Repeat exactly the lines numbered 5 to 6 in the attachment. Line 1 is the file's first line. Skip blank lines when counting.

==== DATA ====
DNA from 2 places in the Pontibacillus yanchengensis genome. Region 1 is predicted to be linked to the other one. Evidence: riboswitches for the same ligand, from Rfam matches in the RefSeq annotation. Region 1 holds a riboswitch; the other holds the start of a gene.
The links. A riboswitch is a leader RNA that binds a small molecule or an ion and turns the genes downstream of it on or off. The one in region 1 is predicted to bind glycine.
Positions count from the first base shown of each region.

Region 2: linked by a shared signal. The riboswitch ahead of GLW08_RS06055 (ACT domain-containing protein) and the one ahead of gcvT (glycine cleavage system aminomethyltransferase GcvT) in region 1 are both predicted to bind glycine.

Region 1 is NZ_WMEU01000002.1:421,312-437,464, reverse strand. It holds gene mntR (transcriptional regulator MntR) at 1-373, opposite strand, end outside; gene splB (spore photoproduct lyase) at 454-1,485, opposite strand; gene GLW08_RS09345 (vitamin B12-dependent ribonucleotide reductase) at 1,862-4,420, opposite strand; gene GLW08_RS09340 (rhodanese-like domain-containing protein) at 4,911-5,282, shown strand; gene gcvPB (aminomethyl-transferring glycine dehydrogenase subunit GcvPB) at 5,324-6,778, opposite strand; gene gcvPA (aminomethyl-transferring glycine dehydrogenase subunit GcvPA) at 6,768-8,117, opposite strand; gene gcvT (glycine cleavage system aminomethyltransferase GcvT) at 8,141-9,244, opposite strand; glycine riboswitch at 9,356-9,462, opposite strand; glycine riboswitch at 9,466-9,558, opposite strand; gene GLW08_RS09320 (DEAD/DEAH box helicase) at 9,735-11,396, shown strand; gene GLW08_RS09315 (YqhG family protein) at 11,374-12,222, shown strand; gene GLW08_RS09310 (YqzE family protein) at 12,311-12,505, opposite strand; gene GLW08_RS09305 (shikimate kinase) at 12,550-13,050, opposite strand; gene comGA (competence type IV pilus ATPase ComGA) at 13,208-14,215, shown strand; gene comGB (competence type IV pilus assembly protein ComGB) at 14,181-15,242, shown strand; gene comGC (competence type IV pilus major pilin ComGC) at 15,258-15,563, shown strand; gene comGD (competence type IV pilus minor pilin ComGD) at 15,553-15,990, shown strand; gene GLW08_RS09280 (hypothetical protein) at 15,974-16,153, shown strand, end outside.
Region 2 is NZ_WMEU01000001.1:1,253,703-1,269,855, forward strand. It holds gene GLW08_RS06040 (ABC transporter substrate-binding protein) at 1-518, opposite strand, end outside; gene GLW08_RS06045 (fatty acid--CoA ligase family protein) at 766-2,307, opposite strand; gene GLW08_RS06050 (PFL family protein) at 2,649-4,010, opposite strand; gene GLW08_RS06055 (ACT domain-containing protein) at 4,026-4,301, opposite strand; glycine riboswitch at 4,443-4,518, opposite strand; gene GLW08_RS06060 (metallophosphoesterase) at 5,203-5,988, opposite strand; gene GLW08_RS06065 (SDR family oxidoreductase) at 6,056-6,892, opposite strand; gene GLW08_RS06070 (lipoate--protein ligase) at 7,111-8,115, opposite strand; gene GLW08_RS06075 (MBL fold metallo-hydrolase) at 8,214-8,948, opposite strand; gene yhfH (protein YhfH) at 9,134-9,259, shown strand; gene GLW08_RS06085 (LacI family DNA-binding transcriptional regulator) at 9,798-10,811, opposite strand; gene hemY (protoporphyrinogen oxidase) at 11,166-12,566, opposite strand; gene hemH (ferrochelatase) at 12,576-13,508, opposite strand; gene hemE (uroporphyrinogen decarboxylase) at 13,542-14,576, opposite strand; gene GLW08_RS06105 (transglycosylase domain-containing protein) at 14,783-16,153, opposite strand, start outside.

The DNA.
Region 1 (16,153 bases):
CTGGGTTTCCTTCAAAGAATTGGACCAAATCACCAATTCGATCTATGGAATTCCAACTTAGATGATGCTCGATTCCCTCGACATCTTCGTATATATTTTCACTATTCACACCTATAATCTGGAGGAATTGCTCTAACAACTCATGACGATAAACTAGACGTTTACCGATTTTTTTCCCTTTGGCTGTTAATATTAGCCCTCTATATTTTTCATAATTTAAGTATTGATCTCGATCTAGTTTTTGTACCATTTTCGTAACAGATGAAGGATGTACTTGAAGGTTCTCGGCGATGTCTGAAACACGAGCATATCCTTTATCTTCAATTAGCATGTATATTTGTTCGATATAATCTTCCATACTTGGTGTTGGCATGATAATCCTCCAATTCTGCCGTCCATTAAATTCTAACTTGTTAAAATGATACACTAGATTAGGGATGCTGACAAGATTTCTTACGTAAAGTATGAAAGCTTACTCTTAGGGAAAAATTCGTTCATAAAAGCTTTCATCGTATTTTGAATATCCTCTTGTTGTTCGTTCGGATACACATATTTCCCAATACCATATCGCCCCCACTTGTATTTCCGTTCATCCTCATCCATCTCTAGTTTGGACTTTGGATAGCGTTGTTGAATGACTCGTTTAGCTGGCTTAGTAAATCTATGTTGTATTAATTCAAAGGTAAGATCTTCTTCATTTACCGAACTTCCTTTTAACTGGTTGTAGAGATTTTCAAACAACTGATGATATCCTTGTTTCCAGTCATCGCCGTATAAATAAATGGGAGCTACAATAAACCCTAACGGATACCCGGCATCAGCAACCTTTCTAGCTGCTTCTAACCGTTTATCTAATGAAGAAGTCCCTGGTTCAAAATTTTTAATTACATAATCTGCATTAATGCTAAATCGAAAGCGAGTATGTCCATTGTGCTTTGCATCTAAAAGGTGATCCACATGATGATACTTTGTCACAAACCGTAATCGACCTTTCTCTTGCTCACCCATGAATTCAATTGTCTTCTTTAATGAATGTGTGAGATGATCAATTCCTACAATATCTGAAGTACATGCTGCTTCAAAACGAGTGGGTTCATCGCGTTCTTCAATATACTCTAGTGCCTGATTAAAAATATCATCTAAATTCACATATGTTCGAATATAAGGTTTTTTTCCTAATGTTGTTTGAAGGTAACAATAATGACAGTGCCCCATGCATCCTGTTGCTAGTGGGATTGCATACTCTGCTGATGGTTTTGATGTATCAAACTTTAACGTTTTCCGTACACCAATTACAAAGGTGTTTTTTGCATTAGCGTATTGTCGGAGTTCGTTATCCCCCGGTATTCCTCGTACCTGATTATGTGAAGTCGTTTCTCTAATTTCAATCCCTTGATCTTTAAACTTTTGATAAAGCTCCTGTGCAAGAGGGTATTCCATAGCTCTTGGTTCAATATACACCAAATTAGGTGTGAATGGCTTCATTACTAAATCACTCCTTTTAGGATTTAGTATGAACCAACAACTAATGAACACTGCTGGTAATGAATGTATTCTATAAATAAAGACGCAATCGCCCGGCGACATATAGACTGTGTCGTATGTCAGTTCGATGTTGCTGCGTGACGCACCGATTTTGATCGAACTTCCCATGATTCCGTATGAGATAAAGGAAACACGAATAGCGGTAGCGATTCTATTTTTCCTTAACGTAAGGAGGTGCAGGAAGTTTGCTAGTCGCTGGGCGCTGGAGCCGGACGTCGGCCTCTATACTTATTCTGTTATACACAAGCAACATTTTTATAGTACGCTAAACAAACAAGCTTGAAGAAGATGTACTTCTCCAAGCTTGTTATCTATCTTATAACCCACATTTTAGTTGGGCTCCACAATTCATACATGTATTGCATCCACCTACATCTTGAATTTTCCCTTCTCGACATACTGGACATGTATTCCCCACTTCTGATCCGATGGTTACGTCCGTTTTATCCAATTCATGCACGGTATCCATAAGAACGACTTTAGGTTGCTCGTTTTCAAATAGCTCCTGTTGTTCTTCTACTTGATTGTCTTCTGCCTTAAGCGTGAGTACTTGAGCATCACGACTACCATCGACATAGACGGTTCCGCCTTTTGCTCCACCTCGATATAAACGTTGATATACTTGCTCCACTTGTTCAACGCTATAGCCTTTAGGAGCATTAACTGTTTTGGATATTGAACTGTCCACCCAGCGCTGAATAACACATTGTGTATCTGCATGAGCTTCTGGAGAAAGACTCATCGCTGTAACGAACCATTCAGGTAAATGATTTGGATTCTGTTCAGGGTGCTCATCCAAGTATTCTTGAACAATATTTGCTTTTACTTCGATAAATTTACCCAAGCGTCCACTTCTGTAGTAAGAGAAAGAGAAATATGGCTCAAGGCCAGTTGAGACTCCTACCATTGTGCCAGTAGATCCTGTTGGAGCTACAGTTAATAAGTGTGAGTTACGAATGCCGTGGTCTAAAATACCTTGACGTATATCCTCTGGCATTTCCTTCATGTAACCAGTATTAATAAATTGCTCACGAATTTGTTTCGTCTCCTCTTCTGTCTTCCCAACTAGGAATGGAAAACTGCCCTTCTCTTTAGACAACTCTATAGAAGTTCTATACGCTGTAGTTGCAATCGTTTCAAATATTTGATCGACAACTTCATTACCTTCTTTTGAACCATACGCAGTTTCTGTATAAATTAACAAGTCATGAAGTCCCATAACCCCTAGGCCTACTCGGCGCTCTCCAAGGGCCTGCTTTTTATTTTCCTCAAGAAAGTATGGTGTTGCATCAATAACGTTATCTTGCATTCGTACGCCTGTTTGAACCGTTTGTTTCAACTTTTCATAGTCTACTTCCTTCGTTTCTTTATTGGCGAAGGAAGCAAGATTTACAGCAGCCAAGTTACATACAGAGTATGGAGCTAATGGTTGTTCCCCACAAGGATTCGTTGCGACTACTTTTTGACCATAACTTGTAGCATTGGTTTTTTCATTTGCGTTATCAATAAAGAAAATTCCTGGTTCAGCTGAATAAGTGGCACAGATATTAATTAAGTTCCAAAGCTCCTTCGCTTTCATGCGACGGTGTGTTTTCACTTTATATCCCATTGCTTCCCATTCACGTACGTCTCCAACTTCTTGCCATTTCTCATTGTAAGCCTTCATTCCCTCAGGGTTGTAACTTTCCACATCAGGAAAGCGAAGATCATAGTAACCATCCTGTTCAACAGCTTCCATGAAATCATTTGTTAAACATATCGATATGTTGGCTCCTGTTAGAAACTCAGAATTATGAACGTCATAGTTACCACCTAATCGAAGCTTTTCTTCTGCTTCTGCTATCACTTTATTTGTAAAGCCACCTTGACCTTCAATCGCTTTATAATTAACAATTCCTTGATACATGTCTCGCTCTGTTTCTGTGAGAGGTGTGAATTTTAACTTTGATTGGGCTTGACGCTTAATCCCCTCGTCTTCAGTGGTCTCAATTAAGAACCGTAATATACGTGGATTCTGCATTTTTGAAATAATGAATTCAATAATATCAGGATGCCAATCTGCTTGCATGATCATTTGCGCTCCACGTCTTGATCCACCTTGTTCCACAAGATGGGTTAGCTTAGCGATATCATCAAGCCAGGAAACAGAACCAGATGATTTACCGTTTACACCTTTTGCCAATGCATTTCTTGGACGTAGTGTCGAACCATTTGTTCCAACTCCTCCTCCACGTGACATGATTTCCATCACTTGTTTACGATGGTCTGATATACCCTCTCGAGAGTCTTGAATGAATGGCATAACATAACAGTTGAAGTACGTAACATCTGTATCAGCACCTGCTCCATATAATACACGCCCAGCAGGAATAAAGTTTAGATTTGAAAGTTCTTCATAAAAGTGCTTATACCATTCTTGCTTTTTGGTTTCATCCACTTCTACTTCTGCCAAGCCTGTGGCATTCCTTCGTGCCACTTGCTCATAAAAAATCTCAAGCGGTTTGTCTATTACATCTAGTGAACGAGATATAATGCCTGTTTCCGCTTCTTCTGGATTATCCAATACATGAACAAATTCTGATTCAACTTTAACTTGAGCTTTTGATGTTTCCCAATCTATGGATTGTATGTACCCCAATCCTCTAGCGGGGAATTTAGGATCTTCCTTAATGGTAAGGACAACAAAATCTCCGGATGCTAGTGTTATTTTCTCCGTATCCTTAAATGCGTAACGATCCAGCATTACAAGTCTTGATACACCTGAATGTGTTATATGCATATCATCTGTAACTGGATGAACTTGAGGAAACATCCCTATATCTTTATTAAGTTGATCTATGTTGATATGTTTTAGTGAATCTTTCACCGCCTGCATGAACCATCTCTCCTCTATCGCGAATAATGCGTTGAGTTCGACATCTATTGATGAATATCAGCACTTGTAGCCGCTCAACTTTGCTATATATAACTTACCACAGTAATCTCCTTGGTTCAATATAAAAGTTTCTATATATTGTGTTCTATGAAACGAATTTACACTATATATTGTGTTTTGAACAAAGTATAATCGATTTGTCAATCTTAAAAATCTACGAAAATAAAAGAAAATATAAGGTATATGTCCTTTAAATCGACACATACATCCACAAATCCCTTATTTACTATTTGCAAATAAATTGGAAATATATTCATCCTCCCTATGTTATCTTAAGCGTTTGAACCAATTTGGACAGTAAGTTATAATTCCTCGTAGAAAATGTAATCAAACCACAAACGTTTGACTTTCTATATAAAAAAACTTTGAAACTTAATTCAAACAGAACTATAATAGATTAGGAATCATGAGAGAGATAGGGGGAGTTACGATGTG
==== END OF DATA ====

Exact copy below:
Region 1 is NZ_WMEU01000002.1:421,312-437,464, reverse strand. It holds gene mntR (transcriptional regulator MntR) at 1-373, opposite strand, end outside; gene splB (spore photoproduct lyase) at 454-1,485, opposite strand; gene GLW08_RS09345 (vitamin B12-dependent ribonucleotide reductase) at 1,862-4,420, opposite strand; gene GLW08_RS09340 (rhodanese-like domain-containing protein) at 4,911-5,282, shown strand; gene gcvPB (aminomethyl-transferring glycine dehydrogenase subunit GcvPB) at 5,324-6,778, opposite strand; gene gcvPA (aminomethyl-transferring glycine dehydrogenase subunit GcvPA) at 6,768-8,117, opposite strand; gene gcvT (glycine cleavage system aminomethyltransferase GcvT) at 8,141-9,244, opposite strand; glycine riboswitch at 9,356-9,462, opposite strand; glycine riboswitch at 9,466-9,558, opposite strand; gene GLW08_RS09320 (DEAD/DEAH box helicase) at 9,735-11,396, shown strand; gene GLW08_RS09315 (YqhG family protein) at 11,374-12,222, shown strand; gene GLW08_RS09310 (YqzE family protein) at 12,311-12,505, opposite strand; gene GLW08_RS09305 (shikimate kinase) at 12,550-13,050, opposite strand; gene comGA (competence type IV pilus ATPase ComGA) at 13,208-14,215, shown strand; gene comGB (competence type IV pilus assembly protein ComGB) at 14,181-15,242, shown strand; gene comGC (competence type IV pilus major pilin ComGC) at 15,258-15,563, shown strand; gene comGD (competence type IV pilus minor pilin ComGD) at 15,553-15,990, shown strand; gene GLW08_RS09280 (hypothetical protein) at 15,974-16,153, shown strand, end outside.
Region 2 is NZ_WMEU01000001.1:1,253,703-1,269,855, forward strand. It holds gene GLW08_RS06040 (ABC transporter substrate-binding protein) at 1-518, opposite strand, end outside; gene GLW08_RS06045 (fatty acid--CoA ligase family protein) at 766-2,307, opposite strand; gene GLW08_RS06050 (PFL family protein) at 2,649-4,010, opposite strand; gene GLW08_RS06055 (ACT domain-containing protein) at 4,026-4,301, opposite strand; glycine riboswitch at 4,443-4,518, opposite strand; gene GLW08_RS06060 (metallophosphoesterase) at 5,203-5,988, opposite strand; gene GLW08_RS06065 (SDR family oxidoreductase) at 6,056-6,892, opposite strand; gene GLW08_RS06070 (lipoate--protein ligase) at 7,111-8,115, opposite strand; gene GLW08_RS06075 (MBL fold metallo-hydrolase) at 8,214-8,948, opposite strand; gene yhfH (protein YhfH) at 9,134-9,259, shown strand; gene GLW08_RS06085 (LacI family DNA-binding transcriptional regulator) at 9,798-10,811, opposite strand; gene hemY (protoporphyrinogen oxidase) at 11,166-12,566, opposite strand; gene hemH (ferrochelatase) at 12,576-13,508, opposite strand; gene hemE (uroporphyrinogen decarboxylase) at 13,542-14,576, opposite strand; gene GLW08_RS06105 (transglycosylase domain-containing protein) at 14,783-16,153, opposite strand, start outside.